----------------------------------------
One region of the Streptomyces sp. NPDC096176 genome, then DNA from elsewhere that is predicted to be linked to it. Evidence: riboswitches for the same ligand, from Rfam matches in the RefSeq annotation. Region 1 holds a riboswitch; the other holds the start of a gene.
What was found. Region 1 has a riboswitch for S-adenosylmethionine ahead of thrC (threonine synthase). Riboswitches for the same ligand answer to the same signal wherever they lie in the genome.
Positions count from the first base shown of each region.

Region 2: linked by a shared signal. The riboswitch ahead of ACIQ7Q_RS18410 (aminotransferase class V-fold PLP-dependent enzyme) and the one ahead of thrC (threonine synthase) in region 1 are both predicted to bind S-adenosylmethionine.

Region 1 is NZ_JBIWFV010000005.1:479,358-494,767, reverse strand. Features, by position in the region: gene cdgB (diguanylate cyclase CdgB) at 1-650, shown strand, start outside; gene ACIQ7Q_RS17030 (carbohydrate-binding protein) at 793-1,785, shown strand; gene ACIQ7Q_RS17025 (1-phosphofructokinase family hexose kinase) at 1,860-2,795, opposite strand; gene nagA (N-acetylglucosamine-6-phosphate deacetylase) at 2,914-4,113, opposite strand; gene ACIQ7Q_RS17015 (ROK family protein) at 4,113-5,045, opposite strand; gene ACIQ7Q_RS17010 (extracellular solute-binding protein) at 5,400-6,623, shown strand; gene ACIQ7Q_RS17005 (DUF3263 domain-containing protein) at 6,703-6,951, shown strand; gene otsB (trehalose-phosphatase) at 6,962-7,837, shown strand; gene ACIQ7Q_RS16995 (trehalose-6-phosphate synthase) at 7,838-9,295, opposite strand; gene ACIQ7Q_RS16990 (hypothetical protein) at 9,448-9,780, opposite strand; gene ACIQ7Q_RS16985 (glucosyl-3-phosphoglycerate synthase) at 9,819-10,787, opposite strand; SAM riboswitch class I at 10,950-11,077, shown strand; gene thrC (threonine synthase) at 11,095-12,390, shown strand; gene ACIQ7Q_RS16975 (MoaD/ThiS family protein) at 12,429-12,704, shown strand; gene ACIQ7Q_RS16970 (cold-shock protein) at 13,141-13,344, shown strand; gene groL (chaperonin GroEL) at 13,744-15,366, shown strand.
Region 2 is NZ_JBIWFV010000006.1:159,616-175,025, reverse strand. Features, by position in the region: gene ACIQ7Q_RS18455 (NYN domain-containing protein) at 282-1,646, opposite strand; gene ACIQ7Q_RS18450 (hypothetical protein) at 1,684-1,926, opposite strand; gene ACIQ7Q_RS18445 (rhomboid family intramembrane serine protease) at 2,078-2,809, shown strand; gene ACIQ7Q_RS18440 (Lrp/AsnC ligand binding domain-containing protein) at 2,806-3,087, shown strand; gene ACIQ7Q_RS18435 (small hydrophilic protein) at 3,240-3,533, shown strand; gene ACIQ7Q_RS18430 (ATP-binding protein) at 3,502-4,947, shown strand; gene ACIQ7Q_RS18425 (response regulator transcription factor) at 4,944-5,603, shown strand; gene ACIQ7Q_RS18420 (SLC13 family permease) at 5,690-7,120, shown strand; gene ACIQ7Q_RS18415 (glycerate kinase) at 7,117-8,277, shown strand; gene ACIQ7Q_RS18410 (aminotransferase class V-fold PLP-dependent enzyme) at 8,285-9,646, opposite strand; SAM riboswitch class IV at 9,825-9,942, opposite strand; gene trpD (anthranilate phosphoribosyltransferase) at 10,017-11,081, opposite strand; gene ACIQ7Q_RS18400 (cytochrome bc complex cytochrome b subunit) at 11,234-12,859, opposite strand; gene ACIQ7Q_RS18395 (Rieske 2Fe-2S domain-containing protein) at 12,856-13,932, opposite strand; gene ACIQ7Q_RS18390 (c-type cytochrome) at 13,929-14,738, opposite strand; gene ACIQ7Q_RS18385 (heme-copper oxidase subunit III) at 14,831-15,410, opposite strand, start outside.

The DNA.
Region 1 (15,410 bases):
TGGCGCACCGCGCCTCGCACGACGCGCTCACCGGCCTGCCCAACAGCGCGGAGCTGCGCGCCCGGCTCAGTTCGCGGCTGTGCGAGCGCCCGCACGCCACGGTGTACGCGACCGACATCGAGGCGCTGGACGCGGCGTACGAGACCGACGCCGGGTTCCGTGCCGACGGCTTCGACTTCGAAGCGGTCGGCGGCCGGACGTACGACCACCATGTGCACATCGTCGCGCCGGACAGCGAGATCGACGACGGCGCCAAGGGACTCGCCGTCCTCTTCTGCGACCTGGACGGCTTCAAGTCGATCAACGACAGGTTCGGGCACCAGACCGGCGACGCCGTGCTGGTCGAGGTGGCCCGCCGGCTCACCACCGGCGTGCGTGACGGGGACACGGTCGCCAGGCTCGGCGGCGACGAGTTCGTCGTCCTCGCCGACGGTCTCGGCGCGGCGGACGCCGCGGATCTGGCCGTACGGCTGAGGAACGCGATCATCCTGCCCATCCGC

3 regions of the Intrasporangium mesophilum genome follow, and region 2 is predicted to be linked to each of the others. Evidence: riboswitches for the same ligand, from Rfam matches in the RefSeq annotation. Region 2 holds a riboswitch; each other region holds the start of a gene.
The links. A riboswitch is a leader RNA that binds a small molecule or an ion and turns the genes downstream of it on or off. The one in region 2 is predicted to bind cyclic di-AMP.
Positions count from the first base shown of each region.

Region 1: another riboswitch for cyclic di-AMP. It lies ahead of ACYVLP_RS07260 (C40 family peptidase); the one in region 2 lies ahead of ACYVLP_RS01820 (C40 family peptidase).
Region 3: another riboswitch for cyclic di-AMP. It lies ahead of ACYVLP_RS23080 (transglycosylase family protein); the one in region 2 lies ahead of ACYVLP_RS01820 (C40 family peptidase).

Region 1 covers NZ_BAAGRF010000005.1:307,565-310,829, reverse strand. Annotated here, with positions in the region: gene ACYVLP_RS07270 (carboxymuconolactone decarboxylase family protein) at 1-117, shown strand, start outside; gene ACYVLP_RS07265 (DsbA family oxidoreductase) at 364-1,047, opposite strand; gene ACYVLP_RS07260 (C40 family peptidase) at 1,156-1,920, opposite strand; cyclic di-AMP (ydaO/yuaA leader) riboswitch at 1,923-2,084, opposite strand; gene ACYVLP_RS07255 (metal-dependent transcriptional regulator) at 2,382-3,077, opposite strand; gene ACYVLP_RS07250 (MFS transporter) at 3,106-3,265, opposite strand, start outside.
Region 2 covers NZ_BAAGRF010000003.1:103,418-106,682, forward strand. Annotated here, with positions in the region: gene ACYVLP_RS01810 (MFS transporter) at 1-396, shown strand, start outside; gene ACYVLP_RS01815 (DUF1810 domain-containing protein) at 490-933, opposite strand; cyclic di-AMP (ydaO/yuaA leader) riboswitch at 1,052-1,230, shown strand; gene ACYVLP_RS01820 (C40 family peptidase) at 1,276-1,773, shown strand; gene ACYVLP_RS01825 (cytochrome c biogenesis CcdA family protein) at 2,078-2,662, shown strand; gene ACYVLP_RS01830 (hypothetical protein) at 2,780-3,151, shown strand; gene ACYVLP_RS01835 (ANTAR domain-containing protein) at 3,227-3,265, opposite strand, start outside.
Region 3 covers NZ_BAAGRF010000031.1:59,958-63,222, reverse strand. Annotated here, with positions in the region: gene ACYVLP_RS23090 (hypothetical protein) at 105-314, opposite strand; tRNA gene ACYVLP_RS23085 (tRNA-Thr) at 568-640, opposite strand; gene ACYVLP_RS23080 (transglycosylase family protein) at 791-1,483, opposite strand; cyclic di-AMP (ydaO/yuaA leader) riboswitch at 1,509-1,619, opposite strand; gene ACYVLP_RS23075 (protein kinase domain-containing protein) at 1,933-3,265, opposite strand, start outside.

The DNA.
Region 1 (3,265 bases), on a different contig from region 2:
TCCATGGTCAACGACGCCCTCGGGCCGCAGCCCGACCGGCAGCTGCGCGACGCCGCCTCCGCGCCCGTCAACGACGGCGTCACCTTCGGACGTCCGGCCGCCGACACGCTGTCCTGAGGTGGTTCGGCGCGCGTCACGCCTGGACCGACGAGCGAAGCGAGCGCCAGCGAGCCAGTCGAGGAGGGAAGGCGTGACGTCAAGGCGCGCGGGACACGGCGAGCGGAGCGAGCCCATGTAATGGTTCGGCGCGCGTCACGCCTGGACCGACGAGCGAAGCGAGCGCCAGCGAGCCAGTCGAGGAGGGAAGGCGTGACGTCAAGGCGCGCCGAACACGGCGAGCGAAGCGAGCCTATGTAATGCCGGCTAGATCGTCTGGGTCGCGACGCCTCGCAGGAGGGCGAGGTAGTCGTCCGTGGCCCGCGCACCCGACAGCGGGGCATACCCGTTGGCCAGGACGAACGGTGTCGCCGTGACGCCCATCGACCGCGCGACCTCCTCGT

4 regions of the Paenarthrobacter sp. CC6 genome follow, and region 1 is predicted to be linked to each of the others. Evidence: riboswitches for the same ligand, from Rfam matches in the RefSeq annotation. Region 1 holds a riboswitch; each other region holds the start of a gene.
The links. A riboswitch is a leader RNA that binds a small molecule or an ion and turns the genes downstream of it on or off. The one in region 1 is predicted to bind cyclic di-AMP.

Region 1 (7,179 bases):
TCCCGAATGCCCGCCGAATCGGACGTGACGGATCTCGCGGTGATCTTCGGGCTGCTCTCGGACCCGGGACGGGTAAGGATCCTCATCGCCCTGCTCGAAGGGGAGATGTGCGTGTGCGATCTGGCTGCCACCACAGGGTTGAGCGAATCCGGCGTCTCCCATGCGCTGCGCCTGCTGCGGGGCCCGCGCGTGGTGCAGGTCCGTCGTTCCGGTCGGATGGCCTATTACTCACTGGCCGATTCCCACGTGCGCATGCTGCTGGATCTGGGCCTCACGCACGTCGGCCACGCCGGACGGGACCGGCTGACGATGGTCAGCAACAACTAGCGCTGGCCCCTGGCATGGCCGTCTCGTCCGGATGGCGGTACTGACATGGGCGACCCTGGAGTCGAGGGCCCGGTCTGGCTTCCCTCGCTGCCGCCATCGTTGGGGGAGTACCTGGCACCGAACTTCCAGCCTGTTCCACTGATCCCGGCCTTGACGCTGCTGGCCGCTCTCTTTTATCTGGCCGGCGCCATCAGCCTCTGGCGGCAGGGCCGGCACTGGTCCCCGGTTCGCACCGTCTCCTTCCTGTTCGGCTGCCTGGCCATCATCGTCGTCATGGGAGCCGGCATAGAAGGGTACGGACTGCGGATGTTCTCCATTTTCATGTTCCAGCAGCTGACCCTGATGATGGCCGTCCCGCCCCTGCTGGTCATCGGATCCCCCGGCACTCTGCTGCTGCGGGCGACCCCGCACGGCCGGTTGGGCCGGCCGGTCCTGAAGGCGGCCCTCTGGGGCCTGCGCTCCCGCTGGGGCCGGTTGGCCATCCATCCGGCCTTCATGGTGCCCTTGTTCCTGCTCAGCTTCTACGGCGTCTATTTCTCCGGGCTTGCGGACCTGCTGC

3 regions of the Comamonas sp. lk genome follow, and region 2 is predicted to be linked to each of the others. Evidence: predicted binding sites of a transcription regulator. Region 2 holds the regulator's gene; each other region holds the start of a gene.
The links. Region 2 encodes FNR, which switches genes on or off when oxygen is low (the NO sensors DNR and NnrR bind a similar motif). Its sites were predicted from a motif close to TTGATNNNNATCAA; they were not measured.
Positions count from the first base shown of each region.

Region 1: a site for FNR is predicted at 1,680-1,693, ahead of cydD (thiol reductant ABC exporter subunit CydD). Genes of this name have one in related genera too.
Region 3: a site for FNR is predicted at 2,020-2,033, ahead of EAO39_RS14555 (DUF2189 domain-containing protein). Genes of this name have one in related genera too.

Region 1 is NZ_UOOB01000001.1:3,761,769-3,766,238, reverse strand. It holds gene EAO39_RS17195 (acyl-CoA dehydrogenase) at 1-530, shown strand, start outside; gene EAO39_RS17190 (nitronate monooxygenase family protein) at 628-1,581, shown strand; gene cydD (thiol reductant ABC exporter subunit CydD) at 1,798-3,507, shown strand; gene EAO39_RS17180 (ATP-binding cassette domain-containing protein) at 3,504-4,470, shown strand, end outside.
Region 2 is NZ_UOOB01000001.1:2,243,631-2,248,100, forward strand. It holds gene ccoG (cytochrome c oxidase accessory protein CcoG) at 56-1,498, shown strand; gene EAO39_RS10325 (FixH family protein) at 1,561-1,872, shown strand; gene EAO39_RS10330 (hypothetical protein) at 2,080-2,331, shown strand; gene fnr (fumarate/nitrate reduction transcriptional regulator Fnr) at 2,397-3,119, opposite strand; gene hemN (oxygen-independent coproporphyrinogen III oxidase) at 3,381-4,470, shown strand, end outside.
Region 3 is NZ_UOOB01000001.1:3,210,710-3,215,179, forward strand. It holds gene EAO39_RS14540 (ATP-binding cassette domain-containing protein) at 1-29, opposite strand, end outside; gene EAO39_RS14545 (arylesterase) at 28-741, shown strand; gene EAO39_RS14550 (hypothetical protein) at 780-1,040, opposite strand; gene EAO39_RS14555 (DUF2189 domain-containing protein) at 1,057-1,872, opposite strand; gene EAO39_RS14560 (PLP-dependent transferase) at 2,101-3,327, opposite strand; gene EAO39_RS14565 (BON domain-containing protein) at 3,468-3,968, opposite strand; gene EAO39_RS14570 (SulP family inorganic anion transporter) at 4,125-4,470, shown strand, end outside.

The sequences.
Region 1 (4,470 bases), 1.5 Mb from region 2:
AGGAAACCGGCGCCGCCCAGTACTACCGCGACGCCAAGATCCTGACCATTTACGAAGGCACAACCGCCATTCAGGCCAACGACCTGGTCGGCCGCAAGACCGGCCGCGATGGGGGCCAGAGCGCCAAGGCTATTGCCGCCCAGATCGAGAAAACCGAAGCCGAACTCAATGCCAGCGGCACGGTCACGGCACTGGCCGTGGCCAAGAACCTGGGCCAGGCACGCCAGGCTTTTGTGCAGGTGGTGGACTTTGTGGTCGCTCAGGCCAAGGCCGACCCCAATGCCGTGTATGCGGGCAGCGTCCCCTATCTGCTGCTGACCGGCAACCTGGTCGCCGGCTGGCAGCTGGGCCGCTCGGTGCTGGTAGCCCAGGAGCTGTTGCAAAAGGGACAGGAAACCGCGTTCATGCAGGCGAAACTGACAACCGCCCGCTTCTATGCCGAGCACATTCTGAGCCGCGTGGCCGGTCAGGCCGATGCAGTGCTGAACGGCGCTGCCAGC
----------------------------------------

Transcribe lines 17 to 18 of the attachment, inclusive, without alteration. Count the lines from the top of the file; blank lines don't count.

Region 3 covers NZ_BAAGRF010000031.1:59,958-63,222, reverse strand. Annotated here, with positions in the region: gene ACYVLP_RS23090 (hypothetical protein) at 105-314, opposite strand; tRNA gene ACYVLP_RS23085 (tRNA-Thr) at 568-640, opposite strand; gene ACYVLP_RS23080 (transglycosylase family protein) at 791-1,483, opposite strand; cyclic di-AMP (ydaO/yuaA leader) riboswitch at 1,509-1,619, opposite strand; gene ACYVLP_RS23075 (protein kinase domain-containing protein) at 1,933-3,265, opposite strand, start outside.

The DNA.